Editors Note: Over the next few weeks we’ll be publishing the Bumpgate Series with some additional commentary, updates and information. We are reprinting some of the often referenced articles that originally appeared on the Inquirer. Some will have added content, but all will be re-edited from the originals as per contractual obligations. You may see some slight differences between the two versions.
This article has had some of the original links removed, and was published on Monday, July 3, 2006 at 8:56AM.
MORE INTEL CODE names to out, three in fact, two dead one live. The interesting thing is not that they exist, but what they are, mini-cores.
The names are Kevet, Keifer and Larrabee (possibly Larabee, Laraby or Larraby), and they all are, or were, mini-core projects at Intel. Larrabee is the survivor, it was just given the go-ahead while Kevet and Keifer were axed. RIP whatever they were.
This brings up the question of what mini-cores are, and what are they intended for. More curious is why a sales-person in the PS3 section of the Roseville, MN Best Buy knew what they were?S|A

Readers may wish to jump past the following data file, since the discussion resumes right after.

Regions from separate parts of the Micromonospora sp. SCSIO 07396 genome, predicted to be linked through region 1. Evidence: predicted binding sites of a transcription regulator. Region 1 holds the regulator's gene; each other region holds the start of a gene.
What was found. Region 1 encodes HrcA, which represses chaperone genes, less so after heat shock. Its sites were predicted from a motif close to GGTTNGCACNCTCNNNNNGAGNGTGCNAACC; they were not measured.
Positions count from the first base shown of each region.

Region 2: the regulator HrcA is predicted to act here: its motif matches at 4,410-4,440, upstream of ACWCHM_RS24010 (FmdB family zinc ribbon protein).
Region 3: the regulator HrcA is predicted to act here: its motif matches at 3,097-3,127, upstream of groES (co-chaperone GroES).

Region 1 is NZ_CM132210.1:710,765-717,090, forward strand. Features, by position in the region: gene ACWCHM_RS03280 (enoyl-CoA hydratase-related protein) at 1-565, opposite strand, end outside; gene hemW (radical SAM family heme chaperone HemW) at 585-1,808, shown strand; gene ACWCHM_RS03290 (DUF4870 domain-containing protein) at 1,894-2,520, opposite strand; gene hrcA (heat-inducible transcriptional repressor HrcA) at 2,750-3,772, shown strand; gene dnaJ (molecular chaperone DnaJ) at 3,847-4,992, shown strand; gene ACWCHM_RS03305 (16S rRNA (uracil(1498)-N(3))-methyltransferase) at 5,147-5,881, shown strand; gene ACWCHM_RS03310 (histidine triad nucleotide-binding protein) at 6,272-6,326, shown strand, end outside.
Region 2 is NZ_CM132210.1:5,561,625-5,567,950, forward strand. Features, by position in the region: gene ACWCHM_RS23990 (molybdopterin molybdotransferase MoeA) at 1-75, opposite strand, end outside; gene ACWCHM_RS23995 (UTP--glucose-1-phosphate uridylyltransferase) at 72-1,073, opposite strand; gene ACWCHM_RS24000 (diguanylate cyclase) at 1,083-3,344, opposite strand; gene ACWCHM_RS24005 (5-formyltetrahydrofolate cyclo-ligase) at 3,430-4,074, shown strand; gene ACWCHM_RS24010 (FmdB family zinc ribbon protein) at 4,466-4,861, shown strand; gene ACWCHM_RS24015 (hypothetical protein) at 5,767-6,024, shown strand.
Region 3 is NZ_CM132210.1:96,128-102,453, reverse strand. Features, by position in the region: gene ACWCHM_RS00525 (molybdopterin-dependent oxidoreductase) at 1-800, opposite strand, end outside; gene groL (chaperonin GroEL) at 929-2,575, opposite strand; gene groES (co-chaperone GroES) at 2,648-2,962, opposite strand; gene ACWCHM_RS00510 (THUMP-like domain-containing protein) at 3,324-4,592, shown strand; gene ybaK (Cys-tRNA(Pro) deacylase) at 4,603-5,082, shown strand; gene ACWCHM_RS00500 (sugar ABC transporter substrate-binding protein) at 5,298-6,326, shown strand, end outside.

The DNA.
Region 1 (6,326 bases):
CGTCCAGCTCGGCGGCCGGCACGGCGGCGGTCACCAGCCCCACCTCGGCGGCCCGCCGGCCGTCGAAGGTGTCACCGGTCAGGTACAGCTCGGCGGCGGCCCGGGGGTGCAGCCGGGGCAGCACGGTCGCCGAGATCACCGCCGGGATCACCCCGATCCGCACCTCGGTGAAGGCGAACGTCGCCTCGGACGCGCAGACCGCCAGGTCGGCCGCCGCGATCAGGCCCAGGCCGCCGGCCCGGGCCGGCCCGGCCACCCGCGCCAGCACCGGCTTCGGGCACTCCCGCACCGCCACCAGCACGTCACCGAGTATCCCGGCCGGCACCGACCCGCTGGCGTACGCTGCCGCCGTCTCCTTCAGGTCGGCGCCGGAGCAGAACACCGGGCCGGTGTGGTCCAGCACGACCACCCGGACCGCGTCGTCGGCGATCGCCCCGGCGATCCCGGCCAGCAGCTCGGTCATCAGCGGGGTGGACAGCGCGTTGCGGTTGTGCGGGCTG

Updated May 17, 2010: There was an internal memo at Intel going around saying that winners and losers of the many many-core projects that were all the rage at Intel had been decided. Kevet and Keifer were now and quite suddenly dearly departed, Larrabee was the winner. From what I remember, the first two chips were multi-core server parts ala Larrabee, but with intentions of seeing how well far too many little cores would do on server loads. Think of something like Sun’s Niagara, but with many more cores.
It may have worked for some tasks, but 32 Pentium class chips on a carrier would have had an uphill battle for a lot of things. Some things just need a single fast core, and there is no getting around that until there is a big change in software and some fundamentally new algorithms developed for basic problems. Given how hard Intel people ridiculed Niagara, and are quick to point out that one Conroe core can usually beat it silly on many benchmarks, the right decision seems to have been made. Then again, there are some tasks where Niagara stomps those cores, but not many.
Lastly, when I was told this, the source also told me the fundamentals of the Larrabee architecture, then sworn to secrecy. It was truly annoying to have to bite my tongue for 6 months on the biggest x86 architectural news since the Athlon 64. -Charlie